A near-death experience at sea inspired the industry veteran to launch his own menswear brand, Cro’Jack. He tells Stephen Spear why
How did you get into fashion?
I studied graphic design, and went to work for [fine china manufacturer] Wedgwood for exactly one year. I had loads of fun but was more interested in clothes. I saw a lease on a little shop in Stoke called Threads in 1979. My dad and I put in a sealed bid for it and won. It sold high-end brands like Cricket, Nigel Cabourn’s first label. The bid was £3,000 a year rent. After that I did a bit of everything but have always been a salesman and a fan of fabrics.
Now you have your own brand, Cro’Jack. How did that come about?
On September 2, 2008, I went out on a friend’s 42ft Bavaria - a racing yacht - from Dartmouth to the River Hamble in Southampton. When we left the weather was blowing up and no one else was leaving the harbour. We ran into a force nine gale and got stuck in it for eight hours. The wind was so heavy, we couldn’t stop and the mainsail ripped out, the engine failed and the rudder broke. We made the national news after washing up on Weymouth beach. Next morning when the press came to see us they commented on how bright red our eyes were. Eight hours of saltwater does that.
But how did that lead to Cro’Jack launching for autumn 10?
It was then, during that storm, that I thought if I got out I’d start my own thing. The brand’s name refers to a piece of sailing equipment for a reason.
Tell us about the Cro’Jack handwriting.
The look is all ‘brown bread and muesli’ mixed with nautical influences. It’s grown-up, earthy, tweedy and waxed. Expectations are high, people are expecting great things, but we’ve got good resources. My wife Lisa does all the illustrations. She’s the unsung hero and so humble that she will always leave it up to gobby here to do the talking.
How did Cro’Jack team up with retailer Fat Face?
Fat Face’s chief executive Anthony Thompson was shopping in Leeds with his wife last Christmas and bought one of my jackets from [denim indie] Kiosk 78. He tracked me down and told me he wanted to create a capsule with us. We put together two men’s jackets and three women’s, plus sweaters, a scarf and a hat. It’s their Brit heritage collection and is called Cro’Jack for Fat Face. It will be in 15 stores and prices are in line with ours, at about £230 for a jacket.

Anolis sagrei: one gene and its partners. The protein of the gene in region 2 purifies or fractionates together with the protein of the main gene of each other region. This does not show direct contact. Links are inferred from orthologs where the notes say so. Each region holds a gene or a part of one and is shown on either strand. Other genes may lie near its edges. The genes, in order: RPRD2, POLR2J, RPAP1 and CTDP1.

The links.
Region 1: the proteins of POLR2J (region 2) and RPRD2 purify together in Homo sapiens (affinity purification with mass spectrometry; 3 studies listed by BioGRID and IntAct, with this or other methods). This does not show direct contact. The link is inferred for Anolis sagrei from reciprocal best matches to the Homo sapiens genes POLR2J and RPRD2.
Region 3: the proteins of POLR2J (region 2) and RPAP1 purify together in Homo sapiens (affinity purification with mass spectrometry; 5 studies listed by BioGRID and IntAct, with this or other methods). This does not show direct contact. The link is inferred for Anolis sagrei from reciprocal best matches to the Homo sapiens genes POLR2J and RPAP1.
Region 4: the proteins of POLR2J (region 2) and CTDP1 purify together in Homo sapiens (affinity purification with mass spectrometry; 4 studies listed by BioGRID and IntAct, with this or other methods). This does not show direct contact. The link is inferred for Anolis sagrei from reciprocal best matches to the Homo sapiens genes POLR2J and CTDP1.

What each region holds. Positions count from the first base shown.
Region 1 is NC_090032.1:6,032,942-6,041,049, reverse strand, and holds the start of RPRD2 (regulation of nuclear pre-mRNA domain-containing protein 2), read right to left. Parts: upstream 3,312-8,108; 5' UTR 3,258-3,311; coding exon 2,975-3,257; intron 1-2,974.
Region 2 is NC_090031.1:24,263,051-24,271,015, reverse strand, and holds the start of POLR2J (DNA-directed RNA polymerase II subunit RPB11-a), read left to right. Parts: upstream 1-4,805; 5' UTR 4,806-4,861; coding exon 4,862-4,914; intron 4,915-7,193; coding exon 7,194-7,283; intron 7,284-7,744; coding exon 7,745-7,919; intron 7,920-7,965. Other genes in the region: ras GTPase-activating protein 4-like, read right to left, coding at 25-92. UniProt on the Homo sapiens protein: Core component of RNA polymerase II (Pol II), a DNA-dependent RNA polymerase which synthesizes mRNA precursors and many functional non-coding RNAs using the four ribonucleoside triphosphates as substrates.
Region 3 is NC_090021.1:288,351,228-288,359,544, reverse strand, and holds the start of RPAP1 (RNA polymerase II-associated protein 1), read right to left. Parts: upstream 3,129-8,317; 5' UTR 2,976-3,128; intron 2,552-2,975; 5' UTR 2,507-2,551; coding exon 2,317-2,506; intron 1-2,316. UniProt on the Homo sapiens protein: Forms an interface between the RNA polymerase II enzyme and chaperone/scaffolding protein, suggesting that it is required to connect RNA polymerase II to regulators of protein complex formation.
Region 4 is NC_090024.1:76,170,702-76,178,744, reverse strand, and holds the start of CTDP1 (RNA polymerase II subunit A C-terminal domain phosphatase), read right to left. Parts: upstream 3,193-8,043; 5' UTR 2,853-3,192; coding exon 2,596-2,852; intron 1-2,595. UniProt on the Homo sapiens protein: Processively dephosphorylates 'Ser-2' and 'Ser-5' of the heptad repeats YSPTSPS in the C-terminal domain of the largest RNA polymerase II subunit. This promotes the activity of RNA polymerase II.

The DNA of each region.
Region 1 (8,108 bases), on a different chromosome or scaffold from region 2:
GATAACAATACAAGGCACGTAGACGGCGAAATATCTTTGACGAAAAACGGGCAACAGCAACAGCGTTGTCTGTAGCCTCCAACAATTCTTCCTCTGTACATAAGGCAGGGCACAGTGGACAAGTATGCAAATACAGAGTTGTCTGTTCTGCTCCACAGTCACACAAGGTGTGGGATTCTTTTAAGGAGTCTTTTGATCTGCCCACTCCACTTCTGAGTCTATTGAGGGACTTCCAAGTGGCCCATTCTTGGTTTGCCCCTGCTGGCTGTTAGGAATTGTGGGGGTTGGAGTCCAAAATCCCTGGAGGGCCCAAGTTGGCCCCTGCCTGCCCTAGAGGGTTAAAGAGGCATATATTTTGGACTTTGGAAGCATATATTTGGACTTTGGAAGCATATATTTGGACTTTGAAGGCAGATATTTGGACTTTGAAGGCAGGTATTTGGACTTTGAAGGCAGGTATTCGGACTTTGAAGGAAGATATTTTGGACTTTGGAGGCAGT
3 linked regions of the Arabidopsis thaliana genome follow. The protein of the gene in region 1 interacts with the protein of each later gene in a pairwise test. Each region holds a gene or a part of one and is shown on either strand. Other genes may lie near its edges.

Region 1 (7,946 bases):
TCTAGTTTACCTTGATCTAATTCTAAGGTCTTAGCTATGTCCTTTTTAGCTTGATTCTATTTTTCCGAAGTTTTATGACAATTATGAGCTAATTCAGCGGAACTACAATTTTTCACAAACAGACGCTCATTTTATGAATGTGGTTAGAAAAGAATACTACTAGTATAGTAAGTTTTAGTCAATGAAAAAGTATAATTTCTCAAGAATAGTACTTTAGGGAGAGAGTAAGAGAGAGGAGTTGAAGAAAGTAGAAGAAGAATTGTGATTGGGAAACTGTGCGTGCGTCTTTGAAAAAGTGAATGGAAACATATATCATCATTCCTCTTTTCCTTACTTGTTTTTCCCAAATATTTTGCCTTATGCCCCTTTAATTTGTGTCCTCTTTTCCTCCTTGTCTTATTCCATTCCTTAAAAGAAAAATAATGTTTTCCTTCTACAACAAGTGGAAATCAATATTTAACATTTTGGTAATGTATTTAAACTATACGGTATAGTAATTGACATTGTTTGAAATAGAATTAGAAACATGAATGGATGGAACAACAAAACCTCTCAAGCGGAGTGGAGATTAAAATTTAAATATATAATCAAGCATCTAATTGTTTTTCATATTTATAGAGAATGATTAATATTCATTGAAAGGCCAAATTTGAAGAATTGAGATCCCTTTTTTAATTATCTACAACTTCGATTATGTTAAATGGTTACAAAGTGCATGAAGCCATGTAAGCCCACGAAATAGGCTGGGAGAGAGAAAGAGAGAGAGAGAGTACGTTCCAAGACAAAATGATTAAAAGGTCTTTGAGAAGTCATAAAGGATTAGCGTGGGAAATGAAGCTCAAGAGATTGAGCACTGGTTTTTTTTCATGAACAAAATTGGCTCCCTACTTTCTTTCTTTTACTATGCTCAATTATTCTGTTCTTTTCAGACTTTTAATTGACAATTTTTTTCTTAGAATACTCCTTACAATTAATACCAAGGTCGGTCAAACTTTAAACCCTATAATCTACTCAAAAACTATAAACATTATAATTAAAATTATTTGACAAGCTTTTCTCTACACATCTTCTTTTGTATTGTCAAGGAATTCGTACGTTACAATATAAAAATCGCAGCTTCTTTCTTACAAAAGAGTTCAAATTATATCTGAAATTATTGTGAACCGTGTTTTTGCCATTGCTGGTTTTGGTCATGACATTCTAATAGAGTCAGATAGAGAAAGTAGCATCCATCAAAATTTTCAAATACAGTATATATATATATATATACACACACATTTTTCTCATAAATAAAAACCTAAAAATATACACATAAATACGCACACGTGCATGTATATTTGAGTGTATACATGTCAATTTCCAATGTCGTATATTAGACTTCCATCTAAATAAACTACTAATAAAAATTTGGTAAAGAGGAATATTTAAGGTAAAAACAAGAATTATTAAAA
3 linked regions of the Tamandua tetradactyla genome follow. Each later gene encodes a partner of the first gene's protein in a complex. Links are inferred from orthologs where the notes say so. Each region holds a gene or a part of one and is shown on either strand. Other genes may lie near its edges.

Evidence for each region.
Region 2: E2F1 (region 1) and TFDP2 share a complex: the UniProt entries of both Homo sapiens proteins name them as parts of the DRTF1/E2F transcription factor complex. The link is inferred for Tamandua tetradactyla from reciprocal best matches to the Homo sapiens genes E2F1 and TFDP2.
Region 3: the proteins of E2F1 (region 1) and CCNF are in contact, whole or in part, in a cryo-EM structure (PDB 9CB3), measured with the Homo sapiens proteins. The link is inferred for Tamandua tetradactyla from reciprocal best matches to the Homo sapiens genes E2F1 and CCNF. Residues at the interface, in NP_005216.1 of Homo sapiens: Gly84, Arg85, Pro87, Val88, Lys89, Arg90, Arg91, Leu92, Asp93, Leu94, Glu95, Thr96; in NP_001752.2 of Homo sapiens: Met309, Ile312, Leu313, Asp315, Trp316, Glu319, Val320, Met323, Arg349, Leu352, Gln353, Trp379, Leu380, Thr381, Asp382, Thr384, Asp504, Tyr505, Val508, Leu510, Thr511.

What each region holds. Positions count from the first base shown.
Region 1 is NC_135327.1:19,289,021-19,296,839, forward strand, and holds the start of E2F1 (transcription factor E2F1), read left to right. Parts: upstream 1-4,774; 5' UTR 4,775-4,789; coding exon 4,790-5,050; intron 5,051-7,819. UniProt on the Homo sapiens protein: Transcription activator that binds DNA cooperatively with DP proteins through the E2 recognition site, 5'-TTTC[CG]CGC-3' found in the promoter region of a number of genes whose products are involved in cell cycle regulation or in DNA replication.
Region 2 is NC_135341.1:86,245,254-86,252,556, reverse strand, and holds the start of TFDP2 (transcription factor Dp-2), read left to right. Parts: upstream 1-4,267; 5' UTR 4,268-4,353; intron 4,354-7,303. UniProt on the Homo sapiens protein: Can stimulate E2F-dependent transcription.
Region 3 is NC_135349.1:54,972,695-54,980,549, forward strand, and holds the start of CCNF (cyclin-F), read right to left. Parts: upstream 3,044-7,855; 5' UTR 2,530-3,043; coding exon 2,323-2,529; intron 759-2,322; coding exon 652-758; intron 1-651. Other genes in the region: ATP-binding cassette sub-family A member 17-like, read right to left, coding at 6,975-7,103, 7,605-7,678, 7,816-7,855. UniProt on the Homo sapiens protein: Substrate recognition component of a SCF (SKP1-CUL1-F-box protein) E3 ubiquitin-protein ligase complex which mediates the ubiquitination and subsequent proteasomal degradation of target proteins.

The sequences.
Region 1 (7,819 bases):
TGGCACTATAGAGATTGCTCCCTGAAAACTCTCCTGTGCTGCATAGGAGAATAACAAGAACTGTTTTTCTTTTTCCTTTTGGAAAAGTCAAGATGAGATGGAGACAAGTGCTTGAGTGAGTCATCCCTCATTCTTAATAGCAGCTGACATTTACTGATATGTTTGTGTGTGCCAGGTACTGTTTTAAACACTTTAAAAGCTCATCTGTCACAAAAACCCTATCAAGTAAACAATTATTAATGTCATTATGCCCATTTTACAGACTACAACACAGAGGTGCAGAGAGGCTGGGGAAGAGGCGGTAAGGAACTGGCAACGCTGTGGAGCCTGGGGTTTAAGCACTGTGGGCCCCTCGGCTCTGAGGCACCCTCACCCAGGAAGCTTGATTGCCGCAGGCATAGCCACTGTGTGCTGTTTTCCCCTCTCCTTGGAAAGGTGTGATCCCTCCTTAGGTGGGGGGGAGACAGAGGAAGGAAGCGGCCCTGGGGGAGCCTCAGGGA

What’s the landscape like for British manufacturing?
Everybody wants a piece of it now. My only worry is whether people are doing it for the right reasons. They say they’re being patriotic but actually prices have gone through the roof in Europe - between the euro, freight costs, insurance and lead times, it’s no more beneficial [to manufacture in Europe] than the UK now.
So how’s it all going for Cro’Jack?
We’re three years in and it’s going very well, selling to UK indies and I’m looking to export more to Japan and the US. We’re already working with [Japanese retailers] like Beams and Journal Standard, who are nice partners.
- What’s the key Dean Batty outfit? I’ve got a love of denim, so the right denim with chunky British utility boots and a short army-style vintage blouson like Cro’Jack’s Uffa.
- Favourite menswear destination? Paris is still cool but it’s got to be Tokyo. They’re so into vintage and all the big players are there. It’s got the biggest Polo Ralph Lauren shop
- with the most amazing RRL department.
- Who is your style icon? Everybody says Steve McQueen but I can’t get away from it. I named Reiver [Batty’s former shirt brand] after one of his films [The Reivers] back in the early 1980s.
- What is the best garment you’ve ever worked on? It has to be outerwear and the vintage washed wax jacket called Blimey we’ve created with [UK manufacturer] British Millerain for Cro’Jack. We washed it, shrunk it and beat it up to get it right.
- It was hard work but a real labour of love.